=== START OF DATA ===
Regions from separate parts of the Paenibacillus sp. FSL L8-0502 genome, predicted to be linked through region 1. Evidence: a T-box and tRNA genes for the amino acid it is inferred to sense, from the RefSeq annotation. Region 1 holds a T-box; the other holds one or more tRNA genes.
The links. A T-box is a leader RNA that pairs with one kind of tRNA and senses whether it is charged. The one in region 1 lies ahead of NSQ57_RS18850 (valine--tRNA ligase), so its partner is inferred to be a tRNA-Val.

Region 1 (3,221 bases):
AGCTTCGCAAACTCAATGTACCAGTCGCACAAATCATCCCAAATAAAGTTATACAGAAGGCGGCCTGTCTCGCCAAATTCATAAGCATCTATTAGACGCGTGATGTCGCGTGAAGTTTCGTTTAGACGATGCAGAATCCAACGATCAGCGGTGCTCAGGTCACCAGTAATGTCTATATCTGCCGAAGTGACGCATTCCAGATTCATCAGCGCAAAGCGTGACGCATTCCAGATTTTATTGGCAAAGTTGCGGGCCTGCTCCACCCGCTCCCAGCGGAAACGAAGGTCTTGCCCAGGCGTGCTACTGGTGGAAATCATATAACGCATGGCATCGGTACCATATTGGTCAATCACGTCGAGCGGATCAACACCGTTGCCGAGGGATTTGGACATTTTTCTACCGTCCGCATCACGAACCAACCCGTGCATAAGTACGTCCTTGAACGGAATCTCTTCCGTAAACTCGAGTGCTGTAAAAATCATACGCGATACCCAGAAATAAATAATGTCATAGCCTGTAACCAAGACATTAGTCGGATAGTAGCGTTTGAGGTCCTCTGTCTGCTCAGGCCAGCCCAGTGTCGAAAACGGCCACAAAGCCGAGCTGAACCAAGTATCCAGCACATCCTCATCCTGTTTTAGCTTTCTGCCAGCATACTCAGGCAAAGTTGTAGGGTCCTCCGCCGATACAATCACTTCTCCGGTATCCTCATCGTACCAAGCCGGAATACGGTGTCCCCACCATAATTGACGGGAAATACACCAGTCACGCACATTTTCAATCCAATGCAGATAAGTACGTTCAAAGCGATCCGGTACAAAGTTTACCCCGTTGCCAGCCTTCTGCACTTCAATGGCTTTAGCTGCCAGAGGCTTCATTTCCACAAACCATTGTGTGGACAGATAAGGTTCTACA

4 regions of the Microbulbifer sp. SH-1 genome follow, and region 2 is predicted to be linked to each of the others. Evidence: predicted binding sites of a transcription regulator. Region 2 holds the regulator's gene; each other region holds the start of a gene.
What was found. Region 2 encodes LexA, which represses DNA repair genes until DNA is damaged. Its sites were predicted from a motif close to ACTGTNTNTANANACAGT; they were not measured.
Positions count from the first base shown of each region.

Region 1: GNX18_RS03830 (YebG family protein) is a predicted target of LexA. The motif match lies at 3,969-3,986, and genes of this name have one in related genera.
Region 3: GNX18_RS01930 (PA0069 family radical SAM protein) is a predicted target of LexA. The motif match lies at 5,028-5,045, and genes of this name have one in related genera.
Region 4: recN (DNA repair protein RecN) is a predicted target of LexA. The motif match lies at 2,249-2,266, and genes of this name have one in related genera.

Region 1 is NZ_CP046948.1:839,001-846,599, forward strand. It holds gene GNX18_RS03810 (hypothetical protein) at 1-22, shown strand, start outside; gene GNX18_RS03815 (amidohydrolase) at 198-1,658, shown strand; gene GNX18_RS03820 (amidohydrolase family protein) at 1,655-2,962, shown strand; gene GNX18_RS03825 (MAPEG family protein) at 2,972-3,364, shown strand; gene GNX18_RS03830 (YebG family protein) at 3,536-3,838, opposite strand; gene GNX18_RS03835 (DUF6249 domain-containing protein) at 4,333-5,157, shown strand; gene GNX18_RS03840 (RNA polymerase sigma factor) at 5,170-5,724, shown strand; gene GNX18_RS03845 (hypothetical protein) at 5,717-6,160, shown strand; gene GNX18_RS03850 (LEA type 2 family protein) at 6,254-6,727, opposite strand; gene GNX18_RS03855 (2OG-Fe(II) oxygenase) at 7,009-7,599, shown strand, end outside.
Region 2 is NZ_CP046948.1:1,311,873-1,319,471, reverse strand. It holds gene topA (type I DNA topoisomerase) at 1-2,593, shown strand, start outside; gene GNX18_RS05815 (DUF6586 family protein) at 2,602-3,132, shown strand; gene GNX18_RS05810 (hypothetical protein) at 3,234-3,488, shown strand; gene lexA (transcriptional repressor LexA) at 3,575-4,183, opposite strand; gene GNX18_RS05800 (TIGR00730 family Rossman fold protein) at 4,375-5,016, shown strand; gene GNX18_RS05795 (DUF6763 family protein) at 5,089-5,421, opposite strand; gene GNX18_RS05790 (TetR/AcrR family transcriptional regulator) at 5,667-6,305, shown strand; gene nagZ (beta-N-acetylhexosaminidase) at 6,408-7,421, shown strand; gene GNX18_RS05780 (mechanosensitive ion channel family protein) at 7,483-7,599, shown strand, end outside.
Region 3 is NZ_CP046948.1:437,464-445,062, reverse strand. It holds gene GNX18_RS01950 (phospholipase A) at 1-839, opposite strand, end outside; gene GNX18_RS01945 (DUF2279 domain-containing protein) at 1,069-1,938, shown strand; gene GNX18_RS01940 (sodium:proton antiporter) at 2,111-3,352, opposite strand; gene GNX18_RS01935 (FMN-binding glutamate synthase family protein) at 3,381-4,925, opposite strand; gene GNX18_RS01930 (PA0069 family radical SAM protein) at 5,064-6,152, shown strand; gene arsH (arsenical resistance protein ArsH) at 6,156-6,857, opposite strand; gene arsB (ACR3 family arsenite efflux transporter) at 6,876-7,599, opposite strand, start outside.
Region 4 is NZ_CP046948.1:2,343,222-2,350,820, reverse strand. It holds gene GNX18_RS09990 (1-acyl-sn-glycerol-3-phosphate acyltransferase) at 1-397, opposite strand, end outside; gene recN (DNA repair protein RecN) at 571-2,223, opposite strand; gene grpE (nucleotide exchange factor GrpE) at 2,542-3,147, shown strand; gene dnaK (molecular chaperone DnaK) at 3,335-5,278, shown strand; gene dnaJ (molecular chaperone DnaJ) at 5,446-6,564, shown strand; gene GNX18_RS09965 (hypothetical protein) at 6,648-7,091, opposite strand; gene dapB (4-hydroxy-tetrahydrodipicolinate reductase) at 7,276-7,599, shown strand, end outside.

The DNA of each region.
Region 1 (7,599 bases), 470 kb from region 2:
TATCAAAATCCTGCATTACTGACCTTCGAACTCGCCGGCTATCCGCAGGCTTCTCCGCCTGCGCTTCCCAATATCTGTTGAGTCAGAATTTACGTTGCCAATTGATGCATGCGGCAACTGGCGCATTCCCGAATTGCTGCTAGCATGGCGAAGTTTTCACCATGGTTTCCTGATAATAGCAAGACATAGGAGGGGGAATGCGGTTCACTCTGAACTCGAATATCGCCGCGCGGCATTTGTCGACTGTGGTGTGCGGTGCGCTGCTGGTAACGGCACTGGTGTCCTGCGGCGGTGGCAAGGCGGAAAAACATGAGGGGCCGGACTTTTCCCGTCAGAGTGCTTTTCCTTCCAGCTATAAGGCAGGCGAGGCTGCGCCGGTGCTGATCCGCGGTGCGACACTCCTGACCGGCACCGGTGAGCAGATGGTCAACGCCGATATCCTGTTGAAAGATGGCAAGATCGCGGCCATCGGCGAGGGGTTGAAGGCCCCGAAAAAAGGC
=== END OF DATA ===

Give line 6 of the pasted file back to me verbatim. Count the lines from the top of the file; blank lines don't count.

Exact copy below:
What was found. Region 2 encodes LexA, which represses DNA repair genes until DNA is damaged. Its sites were predicted from a motif close to ACTGTNTNTANANACAGT; they were not measured.